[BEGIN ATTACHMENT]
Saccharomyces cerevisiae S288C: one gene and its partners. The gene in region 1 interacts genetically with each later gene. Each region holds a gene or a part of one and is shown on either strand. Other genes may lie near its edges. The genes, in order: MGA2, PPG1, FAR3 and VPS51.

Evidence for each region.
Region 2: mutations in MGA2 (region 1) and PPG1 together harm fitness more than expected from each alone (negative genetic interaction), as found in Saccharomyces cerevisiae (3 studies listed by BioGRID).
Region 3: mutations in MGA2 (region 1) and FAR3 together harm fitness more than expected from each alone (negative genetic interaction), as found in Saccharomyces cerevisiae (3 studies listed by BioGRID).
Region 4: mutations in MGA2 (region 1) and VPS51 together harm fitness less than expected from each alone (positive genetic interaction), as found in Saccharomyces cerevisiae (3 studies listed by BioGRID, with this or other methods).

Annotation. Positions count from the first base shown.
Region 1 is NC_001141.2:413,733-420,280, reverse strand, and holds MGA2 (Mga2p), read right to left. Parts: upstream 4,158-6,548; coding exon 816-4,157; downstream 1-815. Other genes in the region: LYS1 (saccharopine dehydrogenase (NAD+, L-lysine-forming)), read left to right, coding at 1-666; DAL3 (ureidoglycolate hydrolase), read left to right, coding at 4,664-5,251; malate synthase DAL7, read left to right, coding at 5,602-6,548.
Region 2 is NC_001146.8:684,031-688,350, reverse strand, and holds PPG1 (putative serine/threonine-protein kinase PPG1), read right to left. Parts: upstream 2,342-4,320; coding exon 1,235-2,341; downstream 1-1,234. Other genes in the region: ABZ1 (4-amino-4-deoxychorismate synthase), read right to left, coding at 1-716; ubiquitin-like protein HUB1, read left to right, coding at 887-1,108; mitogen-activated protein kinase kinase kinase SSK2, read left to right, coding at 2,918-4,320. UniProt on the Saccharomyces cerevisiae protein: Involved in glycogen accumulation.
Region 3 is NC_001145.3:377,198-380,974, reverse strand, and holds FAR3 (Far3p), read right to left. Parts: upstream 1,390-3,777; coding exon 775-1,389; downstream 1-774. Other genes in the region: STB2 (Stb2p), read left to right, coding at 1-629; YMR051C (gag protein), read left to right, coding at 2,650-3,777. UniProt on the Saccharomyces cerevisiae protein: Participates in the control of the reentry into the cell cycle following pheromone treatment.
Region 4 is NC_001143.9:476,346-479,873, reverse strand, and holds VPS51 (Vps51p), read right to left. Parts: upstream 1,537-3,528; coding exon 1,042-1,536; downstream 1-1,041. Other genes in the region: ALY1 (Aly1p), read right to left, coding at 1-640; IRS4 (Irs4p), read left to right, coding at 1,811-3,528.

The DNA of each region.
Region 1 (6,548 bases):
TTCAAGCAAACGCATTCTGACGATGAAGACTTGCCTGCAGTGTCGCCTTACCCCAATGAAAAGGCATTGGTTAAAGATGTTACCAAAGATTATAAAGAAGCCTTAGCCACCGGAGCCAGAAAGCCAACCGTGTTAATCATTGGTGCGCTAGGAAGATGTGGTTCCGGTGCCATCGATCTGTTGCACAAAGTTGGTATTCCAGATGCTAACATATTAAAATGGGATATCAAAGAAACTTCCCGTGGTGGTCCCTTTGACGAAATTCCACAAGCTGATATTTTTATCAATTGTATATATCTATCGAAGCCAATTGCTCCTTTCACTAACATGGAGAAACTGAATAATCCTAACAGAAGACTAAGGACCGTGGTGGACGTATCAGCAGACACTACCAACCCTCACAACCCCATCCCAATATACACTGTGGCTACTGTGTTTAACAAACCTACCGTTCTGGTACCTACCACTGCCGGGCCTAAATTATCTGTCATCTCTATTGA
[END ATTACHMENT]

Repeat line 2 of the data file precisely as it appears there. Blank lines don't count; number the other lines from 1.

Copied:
Evidence for each region.